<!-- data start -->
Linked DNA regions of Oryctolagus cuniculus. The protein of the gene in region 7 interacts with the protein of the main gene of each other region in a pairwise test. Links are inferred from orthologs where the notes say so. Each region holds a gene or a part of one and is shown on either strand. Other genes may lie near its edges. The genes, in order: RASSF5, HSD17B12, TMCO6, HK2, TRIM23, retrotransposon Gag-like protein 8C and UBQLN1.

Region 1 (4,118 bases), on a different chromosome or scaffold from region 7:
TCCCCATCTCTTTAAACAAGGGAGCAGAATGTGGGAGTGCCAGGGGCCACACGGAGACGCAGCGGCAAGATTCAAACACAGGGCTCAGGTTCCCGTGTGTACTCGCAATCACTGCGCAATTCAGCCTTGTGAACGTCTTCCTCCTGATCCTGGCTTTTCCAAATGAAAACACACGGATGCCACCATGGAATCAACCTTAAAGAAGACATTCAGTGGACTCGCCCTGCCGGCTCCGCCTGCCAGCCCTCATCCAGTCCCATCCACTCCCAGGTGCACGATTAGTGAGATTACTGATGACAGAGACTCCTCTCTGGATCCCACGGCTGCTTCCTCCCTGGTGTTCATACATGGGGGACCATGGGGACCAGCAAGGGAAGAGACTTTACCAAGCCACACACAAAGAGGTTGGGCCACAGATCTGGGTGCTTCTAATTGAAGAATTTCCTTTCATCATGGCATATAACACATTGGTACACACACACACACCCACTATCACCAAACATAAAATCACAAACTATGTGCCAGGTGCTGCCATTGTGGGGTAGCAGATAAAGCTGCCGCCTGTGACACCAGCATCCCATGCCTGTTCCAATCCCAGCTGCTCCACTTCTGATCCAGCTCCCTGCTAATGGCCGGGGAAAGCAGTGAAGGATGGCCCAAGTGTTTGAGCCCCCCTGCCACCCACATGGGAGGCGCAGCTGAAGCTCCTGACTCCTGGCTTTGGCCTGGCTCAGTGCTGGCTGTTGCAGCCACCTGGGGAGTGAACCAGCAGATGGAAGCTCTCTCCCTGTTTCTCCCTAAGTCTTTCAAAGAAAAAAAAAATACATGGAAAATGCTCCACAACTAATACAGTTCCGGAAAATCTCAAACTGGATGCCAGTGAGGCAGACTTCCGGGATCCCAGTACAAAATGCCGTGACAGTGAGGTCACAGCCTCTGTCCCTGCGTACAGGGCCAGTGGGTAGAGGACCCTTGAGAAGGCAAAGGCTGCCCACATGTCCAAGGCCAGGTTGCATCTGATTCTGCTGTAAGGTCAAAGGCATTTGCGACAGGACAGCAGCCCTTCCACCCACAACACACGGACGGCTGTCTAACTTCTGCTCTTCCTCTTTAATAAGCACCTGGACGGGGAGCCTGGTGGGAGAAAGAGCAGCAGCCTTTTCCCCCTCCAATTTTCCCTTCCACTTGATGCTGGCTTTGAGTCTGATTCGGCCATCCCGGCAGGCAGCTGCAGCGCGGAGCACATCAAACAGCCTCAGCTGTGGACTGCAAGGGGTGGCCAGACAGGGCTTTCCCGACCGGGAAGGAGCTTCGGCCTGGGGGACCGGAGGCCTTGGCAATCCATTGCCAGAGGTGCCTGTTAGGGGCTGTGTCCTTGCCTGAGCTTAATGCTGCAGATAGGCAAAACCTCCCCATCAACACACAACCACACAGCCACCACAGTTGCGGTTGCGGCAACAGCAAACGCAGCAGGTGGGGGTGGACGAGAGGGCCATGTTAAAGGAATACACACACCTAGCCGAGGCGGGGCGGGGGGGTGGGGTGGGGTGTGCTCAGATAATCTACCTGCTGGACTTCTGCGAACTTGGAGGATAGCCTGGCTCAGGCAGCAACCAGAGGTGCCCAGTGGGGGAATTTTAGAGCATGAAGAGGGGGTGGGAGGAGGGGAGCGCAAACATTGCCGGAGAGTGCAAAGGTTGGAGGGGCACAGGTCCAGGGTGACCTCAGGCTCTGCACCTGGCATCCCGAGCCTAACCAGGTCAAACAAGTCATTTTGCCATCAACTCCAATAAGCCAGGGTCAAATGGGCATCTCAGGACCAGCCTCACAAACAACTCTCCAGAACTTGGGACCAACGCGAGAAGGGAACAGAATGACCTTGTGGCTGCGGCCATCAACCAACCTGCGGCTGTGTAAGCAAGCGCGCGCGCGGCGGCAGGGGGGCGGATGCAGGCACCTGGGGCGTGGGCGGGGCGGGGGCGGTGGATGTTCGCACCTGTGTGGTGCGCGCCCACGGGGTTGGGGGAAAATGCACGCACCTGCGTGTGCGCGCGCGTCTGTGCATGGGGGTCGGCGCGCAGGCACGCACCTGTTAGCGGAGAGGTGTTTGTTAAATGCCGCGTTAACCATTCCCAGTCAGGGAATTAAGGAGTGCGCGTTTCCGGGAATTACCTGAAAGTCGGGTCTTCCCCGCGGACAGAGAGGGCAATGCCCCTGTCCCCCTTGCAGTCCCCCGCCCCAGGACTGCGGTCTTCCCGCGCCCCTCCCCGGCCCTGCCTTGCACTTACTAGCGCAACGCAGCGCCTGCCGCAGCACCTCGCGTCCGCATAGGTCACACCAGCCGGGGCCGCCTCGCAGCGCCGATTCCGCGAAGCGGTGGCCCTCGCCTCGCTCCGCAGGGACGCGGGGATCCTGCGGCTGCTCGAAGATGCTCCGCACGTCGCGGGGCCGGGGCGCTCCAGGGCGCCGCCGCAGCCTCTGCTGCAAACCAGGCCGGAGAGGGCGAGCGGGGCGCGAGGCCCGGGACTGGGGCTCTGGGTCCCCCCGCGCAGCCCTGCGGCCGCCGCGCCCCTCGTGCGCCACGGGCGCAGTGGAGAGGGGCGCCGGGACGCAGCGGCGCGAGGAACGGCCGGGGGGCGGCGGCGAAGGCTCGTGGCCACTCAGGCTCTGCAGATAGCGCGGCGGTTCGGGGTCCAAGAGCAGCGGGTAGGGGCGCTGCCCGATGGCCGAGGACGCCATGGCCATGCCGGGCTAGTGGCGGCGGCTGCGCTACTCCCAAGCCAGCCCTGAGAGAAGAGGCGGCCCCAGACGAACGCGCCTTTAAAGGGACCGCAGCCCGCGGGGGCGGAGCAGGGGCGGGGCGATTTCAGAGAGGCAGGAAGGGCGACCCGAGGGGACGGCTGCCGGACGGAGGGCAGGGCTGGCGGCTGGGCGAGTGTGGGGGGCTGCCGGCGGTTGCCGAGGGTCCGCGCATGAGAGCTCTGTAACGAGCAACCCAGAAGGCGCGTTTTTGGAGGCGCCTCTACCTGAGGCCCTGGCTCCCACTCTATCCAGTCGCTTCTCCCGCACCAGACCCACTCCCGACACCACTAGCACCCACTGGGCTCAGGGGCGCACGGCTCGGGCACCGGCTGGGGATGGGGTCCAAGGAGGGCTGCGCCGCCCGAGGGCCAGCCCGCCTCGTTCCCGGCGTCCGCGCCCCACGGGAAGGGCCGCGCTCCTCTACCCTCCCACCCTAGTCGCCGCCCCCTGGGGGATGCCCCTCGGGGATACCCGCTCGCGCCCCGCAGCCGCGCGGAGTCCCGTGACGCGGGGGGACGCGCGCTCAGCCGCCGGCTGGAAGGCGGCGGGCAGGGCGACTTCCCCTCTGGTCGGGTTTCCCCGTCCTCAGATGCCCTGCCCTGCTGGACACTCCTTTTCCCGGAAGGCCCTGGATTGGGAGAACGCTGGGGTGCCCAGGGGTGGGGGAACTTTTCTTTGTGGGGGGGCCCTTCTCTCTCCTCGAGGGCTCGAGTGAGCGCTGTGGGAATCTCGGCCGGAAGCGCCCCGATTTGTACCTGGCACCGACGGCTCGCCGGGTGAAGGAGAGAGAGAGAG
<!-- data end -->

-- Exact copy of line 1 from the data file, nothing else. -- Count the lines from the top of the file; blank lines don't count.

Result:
Linked DNA regions of Oryctolagus cuniculus. The protein of the gene in region 7 interacts with the protein of the main gene of each other region in a pairwise test. Links are inferred from orthologs where the notes say so. Each region holds a gene or a part of one and is shown on either strand. Other genes may lie near its edges. The genes, in order: RASSF5, HSD17B12, TMCO6, HK2, TRIM23, retrotransposon Gag-like protein 8C and UBQLN1.